Soul Eyes

Posted by Jacinta Hin on August 25, 2009

Are you looking at life through the ego’s eyes or those of your soul? Don’t be surprised when your experiences and perspectives change depending on the view chosen.

The ego is needy and rarely satisfied, always thirsty for more of those short-term highs. It’s often bossy, judgmental and wants you to take an opinionated stance.

Its restlessness and finger-pointing tendencies can keep you stuck in turmoil and dilute your experience of things as they really are.

But when observing with soulful-eyes, your experiences change and take on a peaceful and permanent nature.

The soul doesn’t judge experiences because its very purpose is to seek them out.

The soul doesn’t intellectualize experiences. It lets you feel them. If you pay attention you will notice it guides you towards actions and behaviors more aligned with your true nature.

The soul is always with you in the present. Returning you to the past or projecting you into the future are not what the soul is about. Rather, these are techniques the ego employs to attach emotions such as blame, guilt and fear to your current experiences.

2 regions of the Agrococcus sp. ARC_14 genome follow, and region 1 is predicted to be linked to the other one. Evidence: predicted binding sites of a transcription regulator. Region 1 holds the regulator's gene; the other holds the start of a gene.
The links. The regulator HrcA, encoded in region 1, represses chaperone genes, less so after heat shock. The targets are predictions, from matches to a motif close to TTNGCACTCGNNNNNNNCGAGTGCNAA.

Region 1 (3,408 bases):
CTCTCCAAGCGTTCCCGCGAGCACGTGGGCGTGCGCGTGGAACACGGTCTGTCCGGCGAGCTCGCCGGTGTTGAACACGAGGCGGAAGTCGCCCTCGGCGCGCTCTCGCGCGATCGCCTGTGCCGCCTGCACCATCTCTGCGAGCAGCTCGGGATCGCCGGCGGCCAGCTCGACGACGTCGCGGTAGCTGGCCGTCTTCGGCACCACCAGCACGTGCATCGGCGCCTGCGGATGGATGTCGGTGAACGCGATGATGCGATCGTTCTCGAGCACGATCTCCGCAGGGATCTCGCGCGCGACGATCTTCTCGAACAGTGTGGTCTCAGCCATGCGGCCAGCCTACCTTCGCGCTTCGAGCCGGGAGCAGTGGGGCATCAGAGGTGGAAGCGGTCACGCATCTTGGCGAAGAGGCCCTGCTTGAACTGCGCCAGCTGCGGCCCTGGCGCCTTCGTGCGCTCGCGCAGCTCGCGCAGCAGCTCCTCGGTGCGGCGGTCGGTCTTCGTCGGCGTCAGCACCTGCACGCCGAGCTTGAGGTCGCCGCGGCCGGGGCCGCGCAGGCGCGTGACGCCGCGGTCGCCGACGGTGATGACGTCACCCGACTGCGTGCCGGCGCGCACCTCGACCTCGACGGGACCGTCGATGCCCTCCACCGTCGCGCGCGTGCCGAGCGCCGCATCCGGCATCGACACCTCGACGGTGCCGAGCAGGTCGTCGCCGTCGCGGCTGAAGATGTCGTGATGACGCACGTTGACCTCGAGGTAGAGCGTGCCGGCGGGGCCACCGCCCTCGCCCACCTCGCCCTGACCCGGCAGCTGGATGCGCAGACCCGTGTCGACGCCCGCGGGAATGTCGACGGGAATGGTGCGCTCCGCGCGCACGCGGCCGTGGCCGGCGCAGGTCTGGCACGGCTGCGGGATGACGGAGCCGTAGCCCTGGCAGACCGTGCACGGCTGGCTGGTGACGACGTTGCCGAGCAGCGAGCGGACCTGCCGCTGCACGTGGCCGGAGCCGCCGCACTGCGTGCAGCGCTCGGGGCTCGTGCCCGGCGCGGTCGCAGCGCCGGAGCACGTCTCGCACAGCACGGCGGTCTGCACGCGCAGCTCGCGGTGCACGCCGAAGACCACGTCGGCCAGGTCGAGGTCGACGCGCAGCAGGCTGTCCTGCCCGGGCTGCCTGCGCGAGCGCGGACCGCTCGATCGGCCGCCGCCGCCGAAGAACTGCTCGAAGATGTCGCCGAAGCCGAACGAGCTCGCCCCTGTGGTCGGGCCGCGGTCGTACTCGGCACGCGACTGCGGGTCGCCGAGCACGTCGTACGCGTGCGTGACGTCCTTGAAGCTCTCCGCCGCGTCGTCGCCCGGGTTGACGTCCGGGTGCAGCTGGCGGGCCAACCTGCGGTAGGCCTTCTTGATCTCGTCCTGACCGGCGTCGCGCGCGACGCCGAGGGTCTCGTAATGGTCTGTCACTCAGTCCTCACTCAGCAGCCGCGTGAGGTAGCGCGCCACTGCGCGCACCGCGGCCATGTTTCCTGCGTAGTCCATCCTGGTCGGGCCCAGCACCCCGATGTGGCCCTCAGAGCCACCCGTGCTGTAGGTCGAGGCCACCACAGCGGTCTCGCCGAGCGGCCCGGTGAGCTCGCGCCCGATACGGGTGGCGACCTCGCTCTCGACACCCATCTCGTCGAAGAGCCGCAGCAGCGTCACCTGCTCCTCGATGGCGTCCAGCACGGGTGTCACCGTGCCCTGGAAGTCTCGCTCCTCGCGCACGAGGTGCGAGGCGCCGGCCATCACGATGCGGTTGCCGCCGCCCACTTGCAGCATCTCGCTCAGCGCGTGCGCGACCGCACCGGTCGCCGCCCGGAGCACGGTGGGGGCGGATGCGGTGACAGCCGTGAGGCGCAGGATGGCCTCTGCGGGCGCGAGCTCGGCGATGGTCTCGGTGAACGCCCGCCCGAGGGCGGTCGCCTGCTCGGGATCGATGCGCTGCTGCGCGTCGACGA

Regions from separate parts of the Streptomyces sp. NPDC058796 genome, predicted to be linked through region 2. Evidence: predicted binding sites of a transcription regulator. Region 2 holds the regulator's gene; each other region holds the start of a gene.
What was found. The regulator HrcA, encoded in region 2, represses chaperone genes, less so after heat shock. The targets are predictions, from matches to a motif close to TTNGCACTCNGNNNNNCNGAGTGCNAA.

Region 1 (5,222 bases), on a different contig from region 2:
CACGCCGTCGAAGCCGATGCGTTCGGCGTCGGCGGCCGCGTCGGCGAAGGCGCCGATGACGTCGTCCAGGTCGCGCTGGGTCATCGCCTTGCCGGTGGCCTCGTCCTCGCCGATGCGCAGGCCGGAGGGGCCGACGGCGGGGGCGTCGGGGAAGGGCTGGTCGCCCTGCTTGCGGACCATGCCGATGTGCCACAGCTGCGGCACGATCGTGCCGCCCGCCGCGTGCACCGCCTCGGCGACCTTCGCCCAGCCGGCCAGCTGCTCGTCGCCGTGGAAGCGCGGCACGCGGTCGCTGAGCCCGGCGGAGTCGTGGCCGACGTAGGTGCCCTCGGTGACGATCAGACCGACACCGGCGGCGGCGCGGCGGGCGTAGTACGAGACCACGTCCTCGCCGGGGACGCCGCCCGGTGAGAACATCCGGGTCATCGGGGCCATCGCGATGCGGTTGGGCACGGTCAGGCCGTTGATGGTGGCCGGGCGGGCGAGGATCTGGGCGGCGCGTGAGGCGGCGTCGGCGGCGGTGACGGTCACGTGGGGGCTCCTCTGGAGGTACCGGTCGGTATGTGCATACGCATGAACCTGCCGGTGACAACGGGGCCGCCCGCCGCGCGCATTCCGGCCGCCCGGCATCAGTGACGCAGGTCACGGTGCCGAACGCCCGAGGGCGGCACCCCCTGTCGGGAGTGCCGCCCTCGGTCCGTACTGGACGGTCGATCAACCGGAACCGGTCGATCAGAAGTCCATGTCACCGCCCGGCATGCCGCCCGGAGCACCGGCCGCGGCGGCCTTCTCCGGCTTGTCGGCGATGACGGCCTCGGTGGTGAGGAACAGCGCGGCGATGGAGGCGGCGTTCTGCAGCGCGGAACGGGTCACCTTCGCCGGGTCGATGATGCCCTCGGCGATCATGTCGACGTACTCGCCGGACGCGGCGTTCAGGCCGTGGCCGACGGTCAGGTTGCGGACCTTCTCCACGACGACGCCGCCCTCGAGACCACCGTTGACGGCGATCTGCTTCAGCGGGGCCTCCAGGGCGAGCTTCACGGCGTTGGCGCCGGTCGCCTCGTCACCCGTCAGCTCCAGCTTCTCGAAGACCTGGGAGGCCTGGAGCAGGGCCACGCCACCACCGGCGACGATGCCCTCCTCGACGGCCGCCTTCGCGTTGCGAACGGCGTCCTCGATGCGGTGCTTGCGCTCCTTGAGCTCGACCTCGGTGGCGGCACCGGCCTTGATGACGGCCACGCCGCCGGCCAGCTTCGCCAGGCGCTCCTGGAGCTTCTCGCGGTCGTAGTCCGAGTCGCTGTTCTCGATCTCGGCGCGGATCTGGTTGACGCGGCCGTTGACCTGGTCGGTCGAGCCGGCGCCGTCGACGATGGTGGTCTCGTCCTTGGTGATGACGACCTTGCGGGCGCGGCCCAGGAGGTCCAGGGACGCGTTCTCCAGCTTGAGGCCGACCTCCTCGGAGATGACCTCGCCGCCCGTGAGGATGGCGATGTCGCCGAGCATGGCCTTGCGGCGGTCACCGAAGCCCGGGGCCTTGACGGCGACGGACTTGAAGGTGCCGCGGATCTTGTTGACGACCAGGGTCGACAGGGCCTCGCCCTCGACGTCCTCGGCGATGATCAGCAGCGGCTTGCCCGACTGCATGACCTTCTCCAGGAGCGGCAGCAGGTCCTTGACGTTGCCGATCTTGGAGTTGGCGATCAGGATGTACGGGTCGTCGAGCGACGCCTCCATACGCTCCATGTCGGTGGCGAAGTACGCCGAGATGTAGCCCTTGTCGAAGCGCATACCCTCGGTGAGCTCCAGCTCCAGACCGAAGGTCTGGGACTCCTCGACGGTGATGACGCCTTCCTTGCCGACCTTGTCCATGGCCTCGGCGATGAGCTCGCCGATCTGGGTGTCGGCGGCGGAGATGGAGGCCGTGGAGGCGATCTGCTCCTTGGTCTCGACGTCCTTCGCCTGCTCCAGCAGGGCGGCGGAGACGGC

For instance, when someone is grateful for the help you freely gave, you’ll naturally feel good about this.

However, when your ego is in the driving seat of this experience you might feel a certain satisfaction and sense of purpose from being so needed and acknowledged. You might even feel somewhat happy about the person’s need to which you so admirably responded.

Yet these feelings are mere sensations of the fleeting moments they arise in. Soon you’ll be looking for more or perhaps will just lose interest. You might even flail about in a spiral of confusing feelings. You might be resentful that you weren’t properly rewarded or publicly acknowledged. Perversely, you might now be shackled by a sense of duty to continue giving despite your desire to stop.

From a soulful perspective, this experience will have you simply feeling good about giving and enjoying the bliss that comes with the act itself. Gratitude will surface without the ego’s judgmental and distrustful insecurities.

There is no focus on anything else but the fact you acted on your ability to give and receive. There’s no need for you to get anything back in return, no need for others to respond in a certain way.

And since the experience was unconditional, devoid of the ego’s need-based emotions, the happiness you felt will be everlasting, continuing from one present moment to the next.

Happiness then, is no longer the result of your actions, but a state of your being.


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1 Comment so far
  1. Peter August 25, 2009 7:14 am

    Thank you! You often write very interesting articles. You improved my mood.

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